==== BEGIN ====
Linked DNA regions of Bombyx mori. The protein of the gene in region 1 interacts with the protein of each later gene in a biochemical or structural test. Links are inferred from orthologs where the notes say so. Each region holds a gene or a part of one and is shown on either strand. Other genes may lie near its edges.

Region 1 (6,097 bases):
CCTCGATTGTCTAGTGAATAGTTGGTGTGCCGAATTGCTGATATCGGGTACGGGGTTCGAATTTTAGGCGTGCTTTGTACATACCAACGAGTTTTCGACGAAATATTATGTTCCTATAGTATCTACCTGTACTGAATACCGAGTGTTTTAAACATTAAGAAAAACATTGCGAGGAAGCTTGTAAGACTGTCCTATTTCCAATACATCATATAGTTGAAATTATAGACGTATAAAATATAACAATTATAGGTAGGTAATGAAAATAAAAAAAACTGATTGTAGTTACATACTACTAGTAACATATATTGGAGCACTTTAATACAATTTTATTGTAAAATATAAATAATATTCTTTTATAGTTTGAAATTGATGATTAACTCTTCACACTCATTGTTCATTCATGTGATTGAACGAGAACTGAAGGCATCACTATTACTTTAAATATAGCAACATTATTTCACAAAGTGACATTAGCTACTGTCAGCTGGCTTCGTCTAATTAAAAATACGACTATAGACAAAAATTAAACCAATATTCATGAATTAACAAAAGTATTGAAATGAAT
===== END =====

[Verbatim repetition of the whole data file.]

Linked DNA regions of Bombyx mori. The protein of the gene in region 1 interacts with the protein of each later gene in a biochemical or structural test. Links are inferred from orthologs where the notes say so. Each region holds a gene or a part of one and is shown on either strand. Other genes may lie near its edges.

Region 1 (6,097 bases):
CCTCGATTGTCTAGTGAATAGTTGGTGTGCCGAATTGCTGATATCGGGTACGGGGTTCGAATTTTAGGCGTGCTTTGTACATACCAACGAGTTTTCGACGAAATATTATGTTCCTATAGTATCTACCTGTACTGAATACCGAGTGTTTTAAACATTAAGAAAAACATTGCGAGGAAGCTTGTAAGACTGTCCTATTTCCAATACATCATATAGTTGAAATTATAGACGTATAAAATATAACAATTATAGGTAGGTAATGAAAATAAAAAAAACTGATTGTAGTTACATACTACTAGTAACATATATTGGAGCACTTTAATACAATTTTATTGTAAAATATAAATAATATTCTTTTATAGTTTGAAATTGATGATTAACTCTTCACACTCATTGTTCATTCATGTGATTGAACGAGAACTGAAGGCATCACTATTACTTTAAATATAGCAACATTATTTCACAAAGTGACATTAGCTACTGTCAGCTGGCTTCGTCTAATTAAAAATACGACTATAGACAAAAATTAAACCAATATTCATGAATTAACAAAAGTATTGAAATGAAT